Updated: May 29, 2019
Ever wonder if bottled water could be from the tap? We’ve all seen bottled water with key words like “mineral”, “spring”, and “artesian”, but what do these words actually mean? The FDA listened to consumers and established regulations specifically for the multibillion-dollar industry of bottled water.
And, yes, some bottled water comes from municipal sources--in other words--the tap!
Thanks to the latest regulations: if the water is from a municipal supply then the label must state that, but it is not quite that simple. In most cases tap water will go through one or more processes to be “cleaned” and be labeled as purified water. (I feel better already…now I just need to read the labels!)
The FDA also defined key words used in the water industry:
Artesian water: Water from a well that taps a confined aquifer.
Ground water: This is exactly what it sounds like: water that comes from a body of water that is not in contact with any surface water.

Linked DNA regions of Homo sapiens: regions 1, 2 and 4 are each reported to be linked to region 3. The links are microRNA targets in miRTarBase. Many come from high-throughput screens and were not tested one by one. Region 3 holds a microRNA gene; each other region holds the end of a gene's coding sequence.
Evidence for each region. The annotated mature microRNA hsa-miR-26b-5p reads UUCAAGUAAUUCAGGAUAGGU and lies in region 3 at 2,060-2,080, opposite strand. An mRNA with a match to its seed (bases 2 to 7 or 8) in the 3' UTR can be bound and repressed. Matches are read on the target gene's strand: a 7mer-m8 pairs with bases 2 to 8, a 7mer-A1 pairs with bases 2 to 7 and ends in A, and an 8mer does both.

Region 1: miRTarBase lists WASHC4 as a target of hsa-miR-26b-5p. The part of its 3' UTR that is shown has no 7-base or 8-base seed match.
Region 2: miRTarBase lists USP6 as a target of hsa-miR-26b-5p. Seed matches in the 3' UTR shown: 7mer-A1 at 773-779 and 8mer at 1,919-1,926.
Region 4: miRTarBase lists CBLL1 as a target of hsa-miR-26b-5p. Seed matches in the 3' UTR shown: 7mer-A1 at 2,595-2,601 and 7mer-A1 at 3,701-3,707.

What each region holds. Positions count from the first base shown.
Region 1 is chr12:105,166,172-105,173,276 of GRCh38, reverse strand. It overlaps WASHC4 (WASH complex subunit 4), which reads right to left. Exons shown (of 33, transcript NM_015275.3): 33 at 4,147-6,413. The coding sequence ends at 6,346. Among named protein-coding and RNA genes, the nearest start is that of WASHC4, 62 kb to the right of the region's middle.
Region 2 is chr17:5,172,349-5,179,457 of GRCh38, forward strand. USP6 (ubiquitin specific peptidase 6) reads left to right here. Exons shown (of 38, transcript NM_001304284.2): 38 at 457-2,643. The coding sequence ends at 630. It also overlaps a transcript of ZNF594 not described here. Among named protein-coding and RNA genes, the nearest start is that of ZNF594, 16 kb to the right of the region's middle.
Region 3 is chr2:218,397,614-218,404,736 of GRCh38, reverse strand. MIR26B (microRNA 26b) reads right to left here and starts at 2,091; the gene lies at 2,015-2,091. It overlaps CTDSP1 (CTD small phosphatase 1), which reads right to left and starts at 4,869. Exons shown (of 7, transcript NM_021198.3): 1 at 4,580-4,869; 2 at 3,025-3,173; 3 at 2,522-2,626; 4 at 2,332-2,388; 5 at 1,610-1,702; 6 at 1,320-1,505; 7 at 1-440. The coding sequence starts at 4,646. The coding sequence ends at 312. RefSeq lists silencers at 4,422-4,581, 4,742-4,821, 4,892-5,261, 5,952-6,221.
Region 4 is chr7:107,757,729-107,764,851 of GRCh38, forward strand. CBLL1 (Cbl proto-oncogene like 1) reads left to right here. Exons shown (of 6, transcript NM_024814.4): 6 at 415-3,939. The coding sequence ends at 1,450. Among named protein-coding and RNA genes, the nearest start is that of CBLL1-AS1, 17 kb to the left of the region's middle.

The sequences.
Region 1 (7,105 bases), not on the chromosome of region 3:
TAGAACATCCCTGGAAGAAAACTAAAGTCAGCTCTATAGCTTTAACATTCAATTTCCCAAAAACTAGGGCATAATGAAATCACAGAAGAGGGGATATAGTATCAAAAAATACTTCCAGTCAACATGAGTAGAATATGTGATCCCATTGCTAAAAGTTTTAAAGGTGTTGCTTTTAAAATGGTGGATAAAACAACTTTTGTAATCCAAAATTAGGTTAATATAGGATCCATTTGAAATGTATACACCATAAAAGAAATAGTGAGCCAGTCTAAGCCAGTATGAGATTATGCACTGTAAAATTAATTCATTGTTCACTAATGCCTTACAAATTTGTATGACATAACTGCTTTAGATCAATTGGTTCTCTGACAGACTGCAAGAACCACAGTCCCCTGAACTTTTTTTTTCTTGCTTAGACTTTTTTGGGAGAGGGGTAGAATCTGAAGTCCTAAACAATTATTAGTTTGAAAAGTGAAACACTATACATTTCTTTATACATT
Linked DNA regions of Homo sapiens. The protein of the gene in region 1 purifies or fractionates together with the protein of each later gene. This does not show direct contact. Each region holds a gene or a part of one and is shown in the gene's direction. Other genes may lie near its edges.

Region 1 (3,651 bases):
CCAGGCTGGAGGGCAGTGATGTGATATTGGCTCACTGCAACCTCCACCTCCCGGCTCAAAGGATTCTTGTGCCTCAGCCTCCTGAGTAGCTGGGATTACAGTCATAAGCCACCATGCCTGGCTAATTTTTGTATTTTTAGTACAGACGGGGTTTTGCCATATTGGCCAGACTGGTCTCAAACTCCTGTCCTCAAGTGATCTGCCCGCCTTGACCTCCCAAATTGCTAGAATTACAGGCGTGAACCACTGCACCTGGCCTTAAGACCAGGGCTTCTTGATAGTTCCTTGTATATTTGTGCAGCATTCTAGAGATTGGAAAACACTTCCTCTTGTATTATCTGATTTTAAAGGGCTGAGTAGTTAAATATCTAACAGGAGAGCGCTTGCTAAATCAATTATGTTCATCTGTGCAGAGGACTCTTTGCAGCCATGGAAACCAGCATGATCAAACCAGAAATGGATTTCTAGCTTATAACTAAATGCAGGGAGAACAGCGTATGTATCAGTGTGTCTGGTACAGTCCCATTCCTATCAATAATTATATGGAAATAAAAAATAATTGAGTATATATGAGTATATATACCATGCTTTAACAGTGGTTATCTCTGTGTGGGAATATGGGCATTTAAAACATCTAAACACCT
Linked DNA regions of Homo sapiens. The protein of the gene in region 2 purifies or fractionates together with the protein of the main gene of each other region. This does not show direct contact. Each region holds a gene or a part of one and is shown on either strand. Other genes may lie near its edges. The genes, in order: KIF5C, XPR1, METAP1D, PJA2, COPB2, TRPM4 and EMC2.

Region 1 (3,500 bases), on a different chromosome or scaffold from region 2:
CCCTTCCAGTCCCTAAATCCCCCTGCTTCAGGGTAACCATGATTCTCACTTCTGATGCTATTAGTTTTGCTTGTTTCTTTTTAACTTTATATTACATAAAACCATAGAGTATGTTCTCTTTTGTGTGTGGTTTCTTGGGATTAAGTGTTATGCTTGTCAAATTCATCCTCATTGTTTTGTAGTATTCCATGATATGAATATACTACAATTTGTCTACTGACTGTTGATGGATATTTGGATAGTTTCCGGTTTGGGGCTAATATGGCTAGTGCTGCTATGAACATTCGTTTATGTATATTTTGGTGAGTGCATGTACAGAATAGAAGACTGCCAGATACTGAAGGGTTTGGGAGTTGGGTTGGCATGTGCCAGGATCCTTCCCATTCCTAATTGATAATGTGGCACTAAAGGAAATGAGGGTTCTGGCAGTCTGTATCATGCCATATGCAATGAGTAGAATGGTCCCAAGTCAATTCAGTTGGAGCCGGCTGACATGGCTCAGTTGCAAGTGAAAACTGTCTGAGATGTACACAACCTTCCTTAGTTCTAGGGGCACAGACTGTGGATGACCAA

Mineral water: Water from a geologically and physically protected underground source that contains dissolved solids. Minerals and trace elements must come from the source of the water; they cannot be added later.
Purified water: Water that has all the minerals removed by distillation, deionization, or reverse osmosis.
Sparkling water: Water that is carbonated naturally.
Spring water: Water that is derived from an underground formation from which water flows naturally to the surface of the earth.
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Our source for this information is the U. S. Food and Drug Administration/Center for Food Safety and Applied Nutrition.